What is this thing called 9Stucks?
9Stucks is a dynamic business diagnostic tool. It identifies nine distinct yet interrelated business challenges that cause a company to underperform.

Lucky or Unlucky? Winning Leadership Traits

A significant reason for writing this blog is to hopefully prevent companies from developing any of the 9Stucks conditions talked about.  When I see or read something worth sharing, I will share it here and on social media.

Author Morten Hansen is interviewed in the very brief HBR Facebook clip featured below.  He teamed up with Good to Great author and leadership expert Jim Collins to write Great by Choice. If you haven’t read the book, the 5-minute clip is a good introduction to their research findings on sustainable leadership.

What can leaders do to succeed when having good or bad ‘luck’?

They need to have what the authors term “Productive Paranoia”.   The discussion also addresses an approach to innovation – creating the future via ‘empirical trials’.  Good stuff.  ‘Good to great’ actually. Enjoy.

What is this thing called 9Stucks?
9Stucks is a dynamic business diagnostic tool. It identifies nine distinct yet interrelated business challenges that cause a company to underperform.

CEOs: Don’t Be Left Behind, Make Your Company Relevant

stuck in another worldIs your company stuck in the past…is your industry slowly (or quickly) changing?

Have your customers’ needs moved away from your old product/service offerings?

These changes can build up, and then erupt.

Companies become Stuck in Another World if:

  1. They don’t recognize or react to evolving industry forces and trends
  2. They have lost their core strengths and competitive advantages
  3. Products/services have become indistinct commodities

If this is the case, what can you do about it?  For those readers who have successfully dealt with these challenges, what are some successful tactics you can share with the 9Stucks readers who find themselves in this predicament?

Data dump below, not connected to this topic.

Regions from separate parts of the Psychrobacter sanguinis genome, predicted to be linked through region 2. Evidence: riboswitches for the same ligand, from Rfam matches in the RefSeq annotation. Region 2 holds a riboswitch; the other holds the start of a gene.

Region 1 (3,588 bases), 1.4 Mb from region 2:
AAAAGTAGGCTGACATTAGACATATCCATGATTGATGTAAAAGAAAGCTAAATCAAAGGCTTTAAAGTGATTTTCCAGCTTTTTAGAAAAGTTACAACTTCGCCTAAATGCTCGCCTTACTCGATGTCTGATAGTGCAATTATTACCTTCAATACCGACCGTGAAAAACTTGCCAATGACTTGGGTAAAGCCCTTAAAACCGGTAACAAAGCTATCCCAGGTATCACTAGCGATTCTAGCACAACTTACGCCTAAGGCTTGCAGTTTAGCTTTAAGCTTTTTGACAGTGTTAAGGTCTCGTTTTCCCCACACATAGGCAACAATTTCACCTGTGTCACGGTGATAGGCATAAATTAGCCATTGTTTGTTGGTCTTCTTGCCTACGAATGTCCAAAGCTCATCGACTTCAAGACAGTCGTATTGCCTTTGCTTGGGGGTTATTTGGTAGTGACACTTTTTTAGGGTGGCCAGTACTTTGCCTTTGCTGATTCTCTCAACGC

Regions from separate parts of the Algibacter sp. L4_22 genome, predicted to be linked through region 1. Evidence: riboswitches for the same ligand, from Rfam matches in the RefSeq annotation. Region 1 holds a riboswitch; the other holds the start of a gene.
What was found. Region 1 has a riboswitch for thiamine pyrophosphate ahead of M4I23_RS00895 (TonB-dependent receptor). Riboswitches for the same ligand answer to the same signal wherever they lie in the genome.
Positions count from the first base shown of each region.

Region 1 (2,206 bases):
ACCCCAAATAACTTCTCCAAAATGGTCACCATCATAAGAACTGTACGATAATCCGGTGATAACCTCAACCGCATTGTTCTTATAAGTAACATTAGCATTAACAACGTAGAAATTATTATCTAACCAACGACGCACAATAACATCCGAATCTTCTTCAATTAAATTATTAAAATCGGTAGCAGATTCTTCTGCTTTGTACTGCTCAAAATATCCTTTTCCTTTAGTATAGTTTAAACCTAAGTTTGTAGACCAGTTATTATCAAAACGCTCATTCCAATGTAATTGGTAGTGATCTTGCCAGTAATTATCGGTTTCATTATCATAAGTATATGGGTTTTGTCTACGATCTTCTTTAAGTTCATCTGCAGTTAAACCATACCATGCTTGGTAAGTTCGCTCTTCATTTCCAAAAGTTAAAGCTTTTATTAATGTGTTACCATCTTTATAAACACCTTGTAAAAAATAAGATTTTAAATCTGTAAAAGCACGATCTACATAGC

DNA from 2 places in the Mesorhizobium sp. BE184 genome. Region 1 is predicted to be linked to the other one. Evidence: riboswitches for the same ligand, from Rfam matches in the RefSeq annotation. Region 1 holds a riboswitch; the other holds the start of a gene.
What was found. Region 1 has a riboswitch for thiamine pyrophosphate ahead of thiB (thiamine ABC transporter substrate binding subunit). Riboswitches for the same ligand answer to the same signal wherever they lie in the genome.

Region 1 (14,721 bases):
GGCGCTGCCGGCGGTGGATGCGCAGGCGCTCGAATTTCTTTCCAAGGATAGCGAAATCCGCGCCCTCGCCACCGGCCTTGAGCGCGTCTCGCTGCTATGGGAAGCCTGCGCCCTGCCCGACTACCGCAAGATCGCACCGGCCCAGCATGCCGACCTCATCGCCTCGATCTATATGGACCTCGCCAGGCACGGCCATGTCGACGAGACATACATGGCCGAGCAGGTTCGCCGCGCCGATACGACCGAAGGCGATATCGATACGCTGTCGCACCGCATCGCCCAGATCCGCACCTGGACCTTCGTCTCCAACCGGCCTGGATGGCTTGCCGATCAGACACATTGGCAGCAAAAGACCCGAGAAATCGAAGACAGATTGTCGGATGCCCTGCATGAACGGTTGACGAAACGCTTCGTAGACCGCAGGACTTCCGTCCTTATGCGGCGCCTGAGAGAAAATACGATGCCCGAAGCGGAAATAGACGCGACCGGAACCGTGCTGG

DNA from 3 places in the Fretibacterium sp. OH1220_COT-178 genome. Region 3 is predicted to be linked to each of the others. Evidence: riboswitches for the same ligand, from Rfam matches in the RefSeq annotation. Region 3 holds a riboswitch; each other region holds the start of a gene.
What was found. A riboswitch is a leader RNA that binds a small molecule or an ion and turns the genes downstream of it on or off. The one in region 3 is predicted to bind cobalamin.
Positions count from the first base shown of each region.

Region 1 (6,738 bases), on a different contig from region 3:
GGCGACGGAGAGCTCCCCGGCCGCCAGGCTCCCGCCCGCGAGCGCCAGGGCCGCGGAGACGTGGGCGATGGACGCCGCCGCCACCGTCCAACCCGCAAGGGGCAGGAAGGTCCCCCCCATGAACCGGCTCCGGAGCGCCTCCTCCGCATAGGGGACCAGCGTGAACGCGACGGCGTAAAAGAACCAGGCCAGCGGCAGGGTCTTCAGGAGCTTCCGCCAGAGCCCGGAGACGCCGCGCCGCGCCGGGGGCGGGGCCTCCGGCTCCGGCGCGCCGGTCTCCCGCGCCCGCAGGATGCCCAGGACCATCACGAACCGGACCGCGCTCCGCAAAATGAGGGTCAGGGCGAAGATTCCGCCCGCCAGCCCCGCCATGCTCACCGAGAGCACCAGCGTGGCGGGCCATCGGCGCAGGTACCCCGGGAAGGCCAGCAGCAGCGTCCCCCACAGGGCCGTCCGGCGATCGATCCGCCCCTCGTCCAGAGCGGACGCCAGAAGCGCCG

Just this summer, conversations I’ve had with CEOs and private equity investors have quickly gravitated to their laments and frustrations about either: 1) customer behavior; 2) new competitors; 3) industry dynamics; 4) product/service offerings; or 5) all of the above.

The chatter is loud. Here is a sampling from the conversations:

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What is this thing called 9Stucks?
9Stucks is a dynamic business diagnostic tool. It identifies nine distinct yet interrelated business challenges that cause a company to underperform.

5 Pesky Plights Hurt a Family Business (Part 5): The Sacred Cows

cowI know you’ve run across Sacred Cows (“SCs”)…we all have in our business careers or personal life.

Dictionary.com defines a Sacred Cow to be: “an individual, organization, institution, etc., considered to be exempt from criticism or questioning”.

This is the final post in my five-part series that explains how 5 particularly disabling conditions can negatively impact the value of a family-owned company. I saved this particular subject for last. I find that the presence of ‘bad’ Sacred Cows is the most emotional and highly personal of all of the previously discussed performance inhibitors found in this series. 

Good SCs, like a popular brand or an established, competitive business practice, are legacies that should not be messed with. However, ‘bad’ SCs:

  • are difficult to change
  • are hard to eradicate
  • can’t be spoken about
  • can have a profound, severe impact on operations

A family-owned company’s bad Sacred Cows wander around these pastures:

  1. People
  2. Products (or Services)
  3. Places
  4. Past Behavior